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I want to know how to expand the $$\prod_{j=1}^{r}x_{j}^{-1}=\sum_{j=1}^{r}x^{-1} \prod_{j=1,k \neq j}^{r}x_{k}^{-1}$$ where $x=\sum_{j=1}^{r}x_{j}$.

I tried to do this for $r=3$ $$\frac{1}{x_1x_2x_3}=\frac{1}{x_1} \frac{1}{x_2x_3}+\frac{1}{x_2} \frac{1}{x_1x_3}+\frac{1}{x_3} \frac{1}{x_1x_2}=\frac{3}{x_1x_2x_3}$$ but there is something wrong.

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I tried to do this for $r=3$ $$\frac{1}{x_1x_2x_3}=\frac{1}{x_1} \frac{1}{x_2x_3}+\frac{1}{x_2} \frac{1}{x_1x_3}+\frac{1}{x_3} \frac{1}{x_1x_2}$$ but there is something wrong.

Your misread $x$ as $x_i$, so the right expansion is

$$\frac{1}{x_1x_2x_3}=\frac{1}{x_1+x_2+x_3} \frac{1}{x_2x_3}+\frac{1}{x_1+x_2+x_3} \frac{1}{x_1x_3}+\frac{1}{x_1+x_2+x_3} \frac{1}{x_1x_2}$$

After multiplying both parts by $x_1\dots x_3$ we obtain

$$1=\frac{x_1}{x_1+x_2+x_3}+\frac{x_2}{x_1+x_2+x_3}+\frac{x_3}{x_1+x_2+x_3}=\frac{x_1+x_2+x_3}{x_1+x_2+x_3}=1.$$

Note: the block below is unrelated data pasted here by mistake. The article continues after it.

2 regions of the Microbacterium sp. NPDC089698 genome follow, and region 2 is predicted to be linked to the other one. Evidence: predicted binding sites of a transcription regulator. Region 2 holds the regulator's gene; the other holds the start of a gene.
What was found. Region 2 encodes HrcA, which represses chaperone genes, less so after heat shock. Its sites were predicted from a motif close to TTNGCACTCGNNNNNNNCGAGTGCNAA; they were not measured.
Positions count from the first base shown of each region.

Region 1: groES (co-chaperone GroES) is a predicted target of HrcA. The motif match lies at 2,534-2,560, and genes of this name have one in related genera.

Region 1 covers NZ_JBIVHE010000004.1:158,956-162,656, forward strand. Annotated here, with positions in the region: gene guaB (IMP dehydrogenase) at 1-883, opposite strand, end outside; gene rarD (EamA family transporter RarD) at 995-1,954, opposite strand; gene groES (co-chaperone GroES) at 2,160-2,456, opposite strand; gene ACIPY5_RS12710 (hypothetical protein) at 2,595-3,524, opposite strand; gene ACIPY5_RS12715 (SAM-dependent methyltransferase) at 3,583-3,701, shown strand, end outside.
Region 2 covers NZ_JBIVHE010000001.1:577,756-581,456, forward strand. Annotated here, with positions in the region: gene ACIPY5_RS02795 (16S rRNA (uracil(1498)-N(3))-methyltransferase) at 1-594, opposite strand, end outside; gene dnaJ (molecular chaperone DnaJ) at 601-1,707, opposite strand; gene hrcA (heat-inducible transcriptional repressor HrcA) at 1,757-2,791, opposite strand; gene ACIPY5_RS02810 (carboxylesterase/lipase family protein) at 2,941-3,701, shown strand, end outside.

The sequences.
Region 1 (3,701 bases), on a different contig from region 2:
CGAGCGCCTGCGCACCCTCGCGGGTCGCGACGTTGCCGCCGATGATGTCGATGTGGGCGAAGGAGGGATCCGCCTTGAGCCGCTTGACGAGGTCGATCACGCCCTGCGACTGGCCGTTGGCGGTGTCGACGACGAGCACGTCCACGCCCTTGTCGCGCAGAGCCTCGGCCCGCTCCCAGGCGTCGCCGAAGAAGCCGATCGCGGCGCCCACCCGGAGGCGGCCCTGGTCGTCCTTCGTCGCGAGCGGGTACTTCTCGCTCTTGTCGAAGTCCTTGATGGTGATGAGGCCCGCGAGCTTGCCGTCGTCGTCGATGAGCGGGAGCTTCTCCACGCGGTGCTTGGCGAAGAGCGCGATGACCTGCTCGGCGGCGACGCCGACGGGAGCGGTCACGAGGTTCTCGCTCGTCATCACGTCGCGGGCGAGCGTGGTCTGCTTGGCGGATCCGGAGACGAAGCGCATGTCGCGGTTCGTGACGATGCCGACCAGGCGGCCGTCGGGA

The general case can be proved similarly:

$$\prod_{j=1}^{r}x_{j}^{-1}=\sum_{j=1}^{r}x^{-1} \prod_{j=1,k \neq j}^{r}x_{k}^{-1}$$

After multiplying both parts by $x_1\dots x_n$ we obtain

$$1=\sum_{j=1}^{r}x^{-1} x_{j}=x^{-1}\sum_{j=1}^{r} x_{j}=x^{-1}x=1.$$

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    $\begingroup$ I understood. Thank you very much! $\endgroup$ – Oily Nov 12 '16 at 13:49
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    $\begingroup$ I was confused by the fact that $k \neq j$ $\endgroup$ – Oily Nov 12 '16 at 13:56

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